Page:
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Livepatching With Linux 5.1 To Support Atomic Replace & Cumulative Patches

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  • Livepatching With Linux 5.1 To Support Atomic Replace & Cumulative Patches

    Phoronix: Livepatching With Linux 5.1 To Support Atomic Replace & Cumulative Patches

    With the Linux 5.1 kernel cycle that should get underway in just over one month's time, there will now be the long in development work (it's been through 15+ rounds of public code review!) for supporting atomic replace and cumulative patches...

    http://www.phoronix.com/scan.php?pag...vepatch-Atomic

  • #2
    Please, pardon my ignorance, is this somehow related to hot kernel upgrades? i.e. kernel updates/upgrades without reboot?
    https://wiki.archlinux.org/index.php..._live_patching ?

    Sounds awesome for people using servers, they should achieve new records for Linux servers uptime, right?

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    • #3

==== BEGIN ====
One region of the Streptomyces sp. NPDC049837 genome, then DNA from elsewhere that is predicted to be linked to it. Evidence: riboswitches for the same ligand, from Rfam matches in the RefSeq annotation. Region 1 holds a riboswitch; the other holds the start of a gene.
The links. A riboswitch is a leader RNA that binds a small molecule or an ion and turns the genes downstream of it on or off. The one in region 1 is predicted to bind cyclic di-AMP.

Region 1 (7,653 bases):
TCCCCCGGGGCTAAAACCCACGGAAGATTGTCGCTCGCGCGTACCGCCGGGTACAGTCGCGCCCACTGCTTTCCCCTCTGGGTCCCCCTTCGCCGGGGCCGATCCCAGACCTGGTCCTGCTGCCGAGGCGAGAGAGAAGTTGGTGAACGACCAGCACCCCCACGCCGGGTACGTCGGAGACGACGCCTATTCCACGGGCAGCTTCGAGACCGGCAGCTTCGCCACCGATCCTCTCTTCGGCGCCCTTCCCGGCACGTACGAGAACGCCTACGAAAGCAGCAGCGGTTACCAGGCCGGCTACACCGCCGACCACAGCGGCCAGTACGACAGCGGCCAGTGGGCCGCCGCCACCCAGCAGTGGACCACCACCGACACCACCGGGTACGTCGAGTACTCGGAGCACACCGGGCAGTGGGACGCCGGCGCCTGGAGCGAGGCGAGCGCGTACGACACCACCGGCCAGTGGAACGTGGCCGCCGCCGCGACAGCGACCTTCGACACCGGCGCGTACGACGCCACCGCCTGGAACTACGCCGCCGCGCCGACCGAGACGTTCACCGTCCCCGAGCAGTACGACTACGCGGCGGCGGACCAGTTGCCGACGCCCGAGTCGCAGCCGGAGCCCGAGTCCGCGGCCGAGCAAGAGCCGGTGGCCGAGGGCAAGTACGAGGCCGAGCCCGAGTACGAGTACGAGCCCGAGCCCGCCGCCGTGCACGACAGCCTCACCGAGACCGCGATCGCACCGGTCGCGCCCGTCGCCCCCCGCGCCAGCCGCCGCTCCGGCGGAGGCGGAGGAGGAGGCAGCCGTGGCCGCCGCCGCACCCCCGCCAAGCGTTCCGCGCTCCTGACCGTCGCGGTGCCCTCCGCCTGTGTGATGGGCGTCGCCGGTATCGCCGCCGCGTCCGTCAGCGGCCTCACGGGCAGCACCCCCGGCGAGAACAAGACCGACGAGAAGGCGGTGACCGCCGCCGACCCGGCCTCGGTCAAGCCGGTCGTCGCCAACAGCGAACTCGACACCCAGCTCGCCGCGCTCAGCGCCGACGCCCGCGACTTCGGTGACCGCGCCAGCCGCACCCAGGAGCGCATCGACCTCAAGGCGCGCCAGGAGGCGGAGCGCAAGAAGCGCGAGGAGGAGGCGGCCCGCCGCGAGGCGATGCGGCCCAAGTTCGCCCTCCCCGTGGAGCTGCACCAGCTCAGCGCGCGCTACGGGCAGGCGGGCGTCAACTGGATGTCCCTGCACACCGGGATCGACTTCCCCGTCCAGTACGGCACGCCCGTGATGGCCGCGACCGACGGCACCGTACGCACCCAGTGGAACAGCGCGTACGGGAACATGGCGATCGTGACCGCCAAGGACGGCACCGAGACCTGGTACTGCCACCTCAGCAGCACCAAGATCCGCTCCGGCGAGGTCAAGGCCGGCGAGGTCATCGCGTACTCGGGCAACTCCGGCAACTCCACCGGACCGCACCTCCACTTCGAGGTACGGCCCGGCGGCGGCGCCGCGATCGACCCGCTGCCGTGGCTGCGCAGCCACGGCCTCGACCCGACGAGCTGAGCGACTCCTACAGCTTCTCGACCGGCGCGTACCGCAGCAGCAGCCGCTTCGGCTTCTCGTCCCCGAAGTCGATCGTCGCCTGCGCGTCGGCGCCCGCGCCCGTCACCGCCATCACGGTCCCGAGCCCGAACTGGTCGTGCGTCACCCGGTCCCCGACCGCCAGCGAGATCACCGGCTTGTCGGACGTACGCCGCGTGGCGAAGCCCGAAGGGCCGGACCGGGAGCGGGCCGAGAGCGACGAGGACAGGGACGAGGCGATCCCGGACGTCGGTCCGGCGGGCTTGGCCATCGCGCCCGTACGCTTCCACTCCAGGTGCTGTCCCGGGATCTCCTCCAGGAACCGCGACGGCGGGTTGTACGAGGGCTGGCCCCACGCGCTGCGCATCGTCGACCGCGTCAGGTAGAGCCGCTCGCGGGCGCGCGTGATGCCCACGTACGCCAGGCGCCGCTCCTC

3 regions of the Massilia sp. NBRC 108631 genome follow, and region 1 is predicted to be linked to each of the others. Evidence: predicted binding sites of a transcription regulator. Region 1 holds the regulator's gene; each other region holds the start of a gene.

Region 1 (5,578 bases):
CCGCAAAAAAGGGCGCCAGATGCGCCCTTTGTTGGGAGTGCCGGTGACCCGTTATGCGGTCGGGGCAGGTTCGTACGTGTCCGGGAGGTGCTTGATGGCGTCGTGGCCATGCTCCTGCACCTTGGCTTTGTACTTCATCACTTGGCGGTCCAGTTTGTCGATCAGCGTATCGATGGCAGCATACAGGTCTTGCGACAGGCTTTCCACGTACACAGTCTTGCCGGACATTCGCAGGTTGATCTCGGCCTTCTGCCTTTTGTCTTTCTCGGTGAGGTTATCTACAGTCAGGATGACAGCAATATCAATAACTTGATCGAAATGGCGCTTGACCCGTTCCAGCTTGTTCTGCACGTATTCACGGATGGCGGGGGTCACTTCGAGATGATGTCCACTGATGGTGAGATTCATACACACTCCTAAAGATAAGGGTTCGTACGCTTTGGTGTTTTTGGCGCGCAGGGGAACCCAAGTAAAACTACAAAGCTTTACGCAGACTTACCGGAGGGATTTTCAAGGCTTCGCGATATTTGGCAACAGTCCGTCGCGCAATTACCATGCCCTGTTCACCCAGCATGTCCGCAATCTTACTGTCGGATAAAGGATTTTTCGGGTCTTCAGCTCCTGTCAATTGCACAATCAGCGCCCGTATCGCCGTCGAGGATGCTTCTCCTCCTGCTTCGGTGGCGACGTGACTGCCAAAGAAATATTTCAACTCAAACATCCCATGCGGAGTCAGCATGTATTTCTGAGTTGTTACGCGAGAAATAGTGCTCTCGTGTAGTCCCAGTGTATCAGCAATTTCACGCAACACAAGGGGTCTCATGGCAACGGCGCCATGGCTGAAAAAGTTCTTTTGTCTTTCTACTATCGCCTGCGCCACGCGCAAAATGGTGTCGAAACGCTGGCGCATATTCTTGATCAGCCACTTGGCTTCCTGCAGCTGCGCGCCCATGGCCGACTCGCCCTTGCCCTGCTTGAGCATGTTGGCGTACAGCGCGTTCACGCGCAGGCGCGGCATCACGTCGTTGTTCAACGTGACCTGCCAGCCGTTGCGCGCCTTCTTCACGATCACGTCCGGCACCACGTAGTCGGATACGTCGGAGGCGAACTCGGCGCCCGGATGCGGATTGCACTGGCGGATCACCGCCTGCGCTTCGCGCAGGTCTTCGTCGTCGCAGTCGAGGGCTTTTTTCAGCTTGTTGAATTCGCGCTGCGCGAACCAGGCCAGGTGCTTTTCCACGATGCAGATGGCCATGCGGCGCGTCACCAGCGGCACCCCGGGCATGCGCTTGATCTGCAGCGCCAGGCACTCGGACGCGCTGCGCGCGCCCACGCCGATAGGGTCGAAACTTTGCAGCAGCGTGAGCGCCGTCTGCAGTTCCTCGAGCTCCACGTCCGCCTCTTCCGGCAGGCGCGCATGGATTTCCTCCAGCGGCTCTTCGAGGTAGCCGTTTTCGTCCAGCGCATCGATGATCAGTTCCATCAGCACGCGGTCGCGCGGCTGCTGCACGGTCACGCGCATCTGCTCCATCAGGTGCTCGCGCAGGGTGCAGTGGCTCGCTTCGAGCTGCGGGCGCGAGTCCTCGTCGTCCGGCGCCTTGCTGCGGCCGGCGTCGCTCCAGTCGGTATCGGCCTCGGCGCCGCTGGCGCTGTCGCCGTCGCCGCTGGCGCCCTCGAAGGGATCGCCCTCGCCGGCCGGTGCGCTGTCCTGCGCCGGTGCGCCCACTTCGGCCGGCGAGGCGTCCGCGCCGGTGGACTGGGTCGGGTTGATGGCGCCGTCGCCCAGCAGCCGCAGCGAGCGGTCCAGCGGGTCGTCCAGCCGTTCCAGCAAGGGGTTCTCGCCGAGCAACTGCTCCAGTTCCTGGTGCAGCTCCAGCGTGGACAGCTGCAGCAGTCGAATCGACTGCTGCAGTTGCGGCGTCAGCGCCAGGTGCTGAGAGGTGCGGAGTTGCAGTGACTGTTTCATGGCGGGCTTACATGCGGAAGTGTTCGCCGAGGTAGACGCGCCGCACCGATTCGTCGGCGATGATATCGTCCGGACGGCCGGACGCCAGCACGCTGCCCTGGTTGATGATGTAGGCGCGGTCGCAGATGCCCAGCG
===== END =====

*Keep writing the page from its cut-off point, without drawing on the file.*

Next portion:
Originally posted by bogdanbiv View Post
      Sounds awesome for people using servers, they should achieve new records for Linux servers uptime, right?
      Servers is a usage but there is another usage. Laptops/devices that hibernate. Yes repeated hibernation can result in single kernel running over 3 to 6 months of time frame. There is normally quite a few security updates in that time frame.

      Servers its limited benefit due high availability where you can do a N+1 set up in a lot of cases and reboot the servers without users seeing a thing. Also doing it in a +1 if the new kernel has a issue on the +1 hardware that is the spare end users never find out. The reality is even when you can live patch it still pays to have a +1 to test it on in case something is wrong with the live patch so hardware requirements nothing change. Time it takes to apply update with a live patch is shorter.

      Server uptime is really a small factor. You can do insane uptime by just never updating kernel now there are Linux devices with up-time records of over a decade. Ok not secure up-time of a decade.

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      • #4
        It's a nice thing to have.